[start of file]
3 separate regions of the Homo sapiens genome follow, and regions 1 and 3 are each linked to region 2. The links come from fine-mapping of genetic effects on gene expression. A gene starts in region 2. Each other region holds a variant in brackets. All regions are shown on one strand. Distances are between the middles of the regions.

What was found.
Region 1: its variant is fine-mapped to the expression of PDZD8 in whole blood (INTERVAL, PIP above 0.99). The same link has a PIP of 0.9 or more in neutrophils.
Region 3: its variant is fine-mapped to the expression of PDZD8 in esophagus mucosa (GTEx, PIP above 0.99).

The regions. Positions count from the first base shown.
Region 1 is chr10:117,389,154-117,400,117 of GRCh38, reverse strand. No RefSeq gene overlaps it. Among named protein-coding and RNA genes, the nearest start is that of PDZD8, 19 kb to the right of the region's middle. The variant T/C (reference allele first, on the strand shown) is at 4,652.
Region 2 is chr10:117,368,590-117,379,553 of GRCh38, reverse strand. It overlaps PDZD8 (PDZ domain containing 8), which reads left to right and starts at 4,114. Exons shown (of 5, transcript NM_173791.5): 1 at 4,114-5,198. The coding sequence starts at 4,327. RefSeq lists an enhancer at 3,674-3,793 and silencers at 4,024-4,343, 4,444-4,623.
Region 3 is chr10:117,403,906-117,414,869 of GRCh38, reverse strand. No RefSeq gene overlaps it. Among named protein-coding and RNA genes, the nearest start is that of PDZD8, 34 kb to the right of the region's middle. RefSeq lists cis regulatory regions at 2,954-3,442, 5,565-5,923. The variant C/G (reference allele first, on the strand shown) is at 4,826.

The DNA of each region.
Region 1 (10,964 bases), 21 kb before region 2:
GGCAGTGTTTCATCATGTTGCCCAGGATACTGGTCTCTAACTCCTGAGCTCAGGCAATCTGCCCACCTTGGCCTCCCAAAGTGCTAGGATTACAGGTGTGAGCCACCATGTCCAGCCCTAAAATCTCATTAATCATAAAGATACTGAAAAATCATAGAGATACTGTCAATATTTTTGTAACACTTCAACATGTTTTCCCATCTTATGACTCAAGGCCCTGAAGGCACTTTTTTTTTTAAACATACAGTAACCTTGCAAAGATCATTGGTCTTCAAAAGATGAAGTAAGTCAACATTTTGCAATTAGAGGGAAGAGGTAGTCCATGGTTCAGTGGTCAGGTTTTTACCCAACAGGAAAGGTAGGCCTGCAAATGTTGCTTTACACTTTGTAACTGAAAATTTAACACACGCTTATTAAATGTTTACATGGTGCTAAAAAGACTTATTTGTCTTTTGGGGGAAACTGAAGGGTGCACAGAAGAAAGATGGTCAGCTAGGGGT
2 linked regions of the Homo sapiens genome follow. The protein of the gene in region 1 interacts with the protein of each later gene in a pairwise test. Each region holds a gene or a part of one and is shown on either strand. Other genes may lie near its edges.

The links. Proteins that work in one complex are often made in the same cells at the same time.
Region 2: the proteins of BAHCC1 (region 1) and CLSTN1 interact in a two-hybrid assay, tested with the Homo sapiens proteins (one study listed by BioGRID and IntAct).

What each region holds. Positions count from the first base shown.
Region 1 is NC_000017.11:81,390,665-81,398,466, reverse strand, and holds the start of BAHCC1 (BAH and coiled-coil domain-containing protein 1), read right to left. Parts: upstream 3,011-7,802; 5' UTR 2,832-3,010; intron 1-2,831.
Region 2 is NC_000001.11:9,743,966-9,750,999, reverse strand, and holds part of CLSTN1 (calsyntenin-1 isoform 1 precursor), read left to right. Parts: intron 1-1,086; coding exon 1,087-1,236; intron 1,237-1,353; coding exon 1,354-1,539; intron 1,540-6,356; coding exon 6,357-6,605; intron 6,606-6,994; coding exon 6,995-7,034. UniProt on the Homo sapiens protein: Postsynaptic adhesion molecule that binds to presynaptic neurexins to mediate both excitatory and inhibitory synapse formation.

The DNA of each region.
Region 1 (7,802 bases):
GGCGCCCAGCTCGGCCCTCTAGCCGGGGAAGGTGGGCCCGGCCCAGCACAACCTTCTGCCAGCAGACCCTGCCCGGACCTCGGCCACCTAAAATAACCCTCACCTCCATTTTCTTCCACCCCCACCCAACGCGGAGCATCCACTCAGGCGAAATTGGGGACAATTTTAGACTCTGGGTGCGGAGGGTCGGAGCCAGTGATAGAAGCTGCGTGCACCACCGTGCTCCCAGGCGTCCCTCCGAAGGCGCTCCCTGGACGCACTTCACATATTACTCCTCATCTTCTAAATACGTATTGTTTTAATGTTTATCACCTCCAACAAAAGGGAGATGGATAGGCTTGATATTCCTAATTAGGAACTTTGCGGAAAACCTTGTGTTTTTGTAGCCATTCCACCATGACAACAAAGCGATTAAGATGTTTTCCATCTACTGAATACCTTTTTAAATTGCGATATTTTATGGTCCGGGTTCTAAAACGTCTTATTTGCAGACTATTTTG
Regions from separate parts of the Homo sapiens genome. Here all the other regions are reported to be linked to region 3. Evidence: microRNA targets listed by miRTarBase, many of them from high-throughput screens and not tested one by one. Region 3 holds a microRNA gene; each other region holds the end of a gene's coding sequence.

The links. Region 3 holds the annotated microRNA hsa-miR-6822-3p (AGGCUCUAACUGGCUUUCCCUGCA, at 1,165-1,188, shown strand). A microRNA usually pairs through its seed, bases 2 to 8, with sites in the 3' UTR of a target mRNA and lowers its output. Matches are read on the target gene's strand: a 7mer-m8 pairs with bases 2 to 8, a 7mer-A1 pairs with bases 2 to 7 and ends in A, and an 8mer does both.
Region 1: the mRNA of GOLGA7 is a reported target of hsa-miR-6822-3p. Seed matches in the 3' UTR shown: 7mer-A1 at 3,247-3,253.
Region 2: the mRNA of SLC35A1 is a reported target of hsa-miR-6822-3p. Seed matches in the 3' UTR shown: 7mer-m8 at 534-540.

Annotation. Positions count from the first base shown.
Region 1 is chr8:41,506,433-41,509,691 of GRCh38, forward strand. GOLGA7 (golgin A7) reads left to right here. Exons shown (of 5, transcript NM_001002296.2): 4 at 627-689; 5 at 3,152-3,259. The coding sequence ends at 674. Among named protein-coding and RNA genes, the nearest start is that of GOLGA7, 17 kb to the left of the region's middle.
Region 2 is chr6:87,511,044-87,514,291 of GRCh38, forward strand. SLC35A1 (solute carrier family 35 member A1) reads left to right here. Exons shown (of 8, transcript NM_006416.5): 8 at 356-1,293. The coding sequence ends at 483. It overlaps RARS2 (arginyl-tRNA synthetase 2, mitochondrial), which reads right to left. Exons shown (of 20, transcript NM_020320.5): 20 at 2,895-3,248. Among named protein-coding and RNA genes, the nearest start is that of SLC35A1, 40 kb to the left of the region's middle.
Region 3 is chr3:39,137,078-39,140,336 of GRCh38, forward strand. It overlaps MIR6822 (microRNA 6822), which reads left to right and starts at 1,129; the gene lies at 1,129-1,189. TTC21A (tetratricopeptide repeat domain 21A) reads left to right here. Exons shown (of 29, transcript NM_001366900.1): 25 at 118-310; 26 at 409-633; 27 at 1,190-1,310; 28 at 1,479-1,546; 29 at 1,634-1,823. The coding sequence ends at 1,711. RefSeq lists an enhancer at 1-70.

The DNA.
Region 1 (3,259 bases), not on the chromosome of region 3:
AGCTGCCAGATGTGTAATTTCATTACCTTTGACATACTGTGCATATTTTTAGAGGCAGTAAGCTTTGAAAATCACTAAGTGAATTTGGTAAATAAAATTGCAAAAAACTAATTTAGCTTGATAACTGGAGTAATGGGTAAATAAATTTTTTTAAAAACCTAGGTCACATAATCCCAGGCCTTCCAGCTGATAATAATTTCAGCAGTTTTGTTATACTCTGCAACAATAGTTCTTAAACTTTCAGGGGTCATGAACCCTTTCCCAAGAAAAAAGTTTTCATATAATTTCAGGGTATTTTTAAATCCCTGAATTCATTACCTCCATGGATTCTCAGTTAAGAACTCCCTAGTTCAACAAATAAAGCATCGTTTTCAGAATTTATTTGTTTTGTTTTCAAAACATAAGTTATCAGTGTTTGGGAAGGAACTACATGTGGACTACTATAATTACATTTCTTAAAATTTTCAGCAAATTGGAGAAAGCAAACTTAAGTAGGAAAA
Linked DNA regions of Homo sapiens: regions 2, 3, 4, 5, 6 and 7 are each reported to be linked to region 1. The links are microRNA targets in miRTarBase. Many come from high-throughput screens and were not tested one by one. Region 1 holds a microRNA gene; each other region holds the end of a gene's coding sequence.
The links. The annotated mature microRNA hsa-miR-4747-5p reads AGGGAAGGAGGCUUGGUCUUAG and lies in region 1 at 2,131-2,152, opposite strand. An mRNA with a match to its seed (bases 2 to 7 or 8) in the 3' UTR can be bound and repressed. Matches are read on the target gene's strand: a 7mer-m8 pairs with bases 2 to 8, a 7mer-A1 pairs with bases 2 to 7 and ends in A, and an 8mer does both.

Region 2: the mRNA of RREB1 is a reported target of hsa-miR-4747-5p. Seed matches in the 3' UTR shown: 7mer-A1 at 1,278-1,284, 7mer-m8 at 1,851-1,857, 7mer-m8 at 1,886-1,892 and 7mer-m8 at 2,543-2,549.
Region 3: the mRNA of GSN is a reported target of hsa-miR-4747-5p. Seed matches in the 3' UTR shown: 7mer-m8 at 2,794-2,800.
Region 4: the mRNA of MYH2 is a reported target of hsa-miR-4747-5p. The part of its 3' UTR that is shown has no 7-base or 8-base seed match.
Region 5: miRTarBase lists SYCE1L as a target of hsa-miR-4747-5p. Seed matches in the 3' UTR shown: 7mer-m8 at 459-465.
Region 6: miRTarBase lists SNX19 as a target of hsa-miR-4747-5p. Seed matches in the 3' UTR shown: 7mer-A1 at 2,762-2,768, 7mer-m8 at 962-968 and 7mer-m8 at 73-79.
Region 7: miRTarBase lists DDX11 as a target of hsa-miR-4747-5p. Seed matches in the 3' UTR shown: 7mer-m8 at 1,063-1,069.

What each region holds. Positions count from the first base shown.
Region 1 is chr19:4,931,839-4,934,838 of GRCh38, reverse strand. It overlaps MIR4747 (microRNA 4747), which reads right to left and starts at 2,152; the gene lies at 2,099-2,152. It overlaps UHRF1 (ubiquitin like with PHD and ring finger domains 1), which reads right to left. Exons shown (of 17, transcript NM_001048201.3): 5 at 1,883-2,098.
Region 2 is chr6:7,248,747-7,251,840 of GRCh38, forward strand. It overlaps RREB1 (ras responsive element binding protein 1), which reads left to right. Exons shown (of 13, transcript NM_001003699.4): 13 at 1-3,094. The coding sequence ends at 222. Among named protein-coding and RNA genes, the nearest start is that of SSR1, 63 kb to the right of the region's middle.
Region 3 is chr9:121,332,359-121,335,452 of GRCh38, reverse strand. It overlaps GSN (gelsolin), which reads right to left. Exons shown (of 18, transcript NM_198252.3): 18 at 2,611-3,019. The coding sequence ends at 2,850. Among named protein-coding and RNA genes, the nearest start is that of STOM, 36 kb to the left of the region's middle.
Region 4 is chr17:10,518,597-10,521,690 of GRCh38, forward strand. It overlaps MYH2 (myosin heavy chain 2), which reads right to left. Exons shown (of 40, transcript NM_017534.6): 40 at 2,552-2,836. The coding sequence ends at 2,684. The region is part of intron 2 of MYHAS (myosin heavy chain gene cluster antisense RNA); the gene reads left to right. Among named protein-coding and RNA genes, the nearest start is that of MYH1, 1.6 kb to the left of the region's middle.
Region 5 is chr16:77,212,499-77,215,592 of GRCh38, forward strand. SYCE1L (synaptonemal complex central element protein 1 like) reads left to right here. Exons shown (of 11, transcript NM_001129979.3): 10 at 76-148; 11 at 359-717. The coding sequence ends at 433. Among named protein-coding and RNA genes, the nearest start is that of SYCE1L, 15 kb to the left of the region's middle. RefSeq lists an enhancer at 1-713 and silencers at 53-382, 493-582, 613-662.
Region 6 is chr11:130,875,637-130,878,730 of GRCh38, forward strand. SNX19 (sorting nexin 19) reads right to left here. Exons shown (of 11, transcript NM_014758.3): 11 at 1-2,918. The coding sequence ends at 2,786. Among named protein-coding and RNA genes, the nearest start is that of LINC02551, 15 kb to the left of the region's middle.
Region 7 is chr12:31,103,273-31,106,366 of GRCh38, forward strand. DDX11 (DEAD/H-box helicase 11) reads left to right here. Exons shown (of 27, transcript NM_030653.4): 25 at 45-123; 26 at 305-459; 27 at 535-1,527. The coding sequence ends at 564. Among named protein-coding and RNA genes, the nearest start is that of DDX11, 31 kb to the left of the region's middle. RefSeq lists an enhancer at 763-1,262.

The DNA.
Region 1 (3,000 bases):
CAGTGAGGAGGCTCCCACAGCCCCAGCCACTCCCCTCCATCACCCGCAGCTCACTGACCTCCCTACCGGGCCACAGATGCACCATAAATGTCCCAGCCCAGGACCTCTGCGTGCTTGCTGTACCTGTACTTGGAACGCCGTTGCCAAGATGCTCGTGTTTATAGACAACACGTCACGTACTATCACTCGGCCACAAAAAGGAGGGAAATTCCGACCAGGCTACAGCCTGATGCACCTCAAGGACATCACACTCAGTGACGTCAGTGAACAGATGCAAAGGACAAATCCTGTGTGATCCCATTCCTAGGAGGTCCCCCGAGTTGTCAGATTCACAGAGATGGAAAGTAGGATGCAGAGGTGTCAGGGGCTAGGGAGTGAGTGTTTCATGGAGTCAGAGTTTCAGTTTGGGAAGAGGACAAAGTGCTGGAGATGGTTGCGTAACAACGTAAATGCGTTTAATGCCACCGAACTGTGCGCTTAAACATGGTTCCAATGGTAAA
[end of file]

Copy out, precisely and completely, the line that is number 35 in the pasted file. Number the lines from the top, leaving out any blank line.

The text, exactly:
Region 3: the mRNA of GSN is a reported target of hsa-miR-4747-5p. Seed matches in the 3' UTR shown: 7mer-m8 at 2,794-2,800.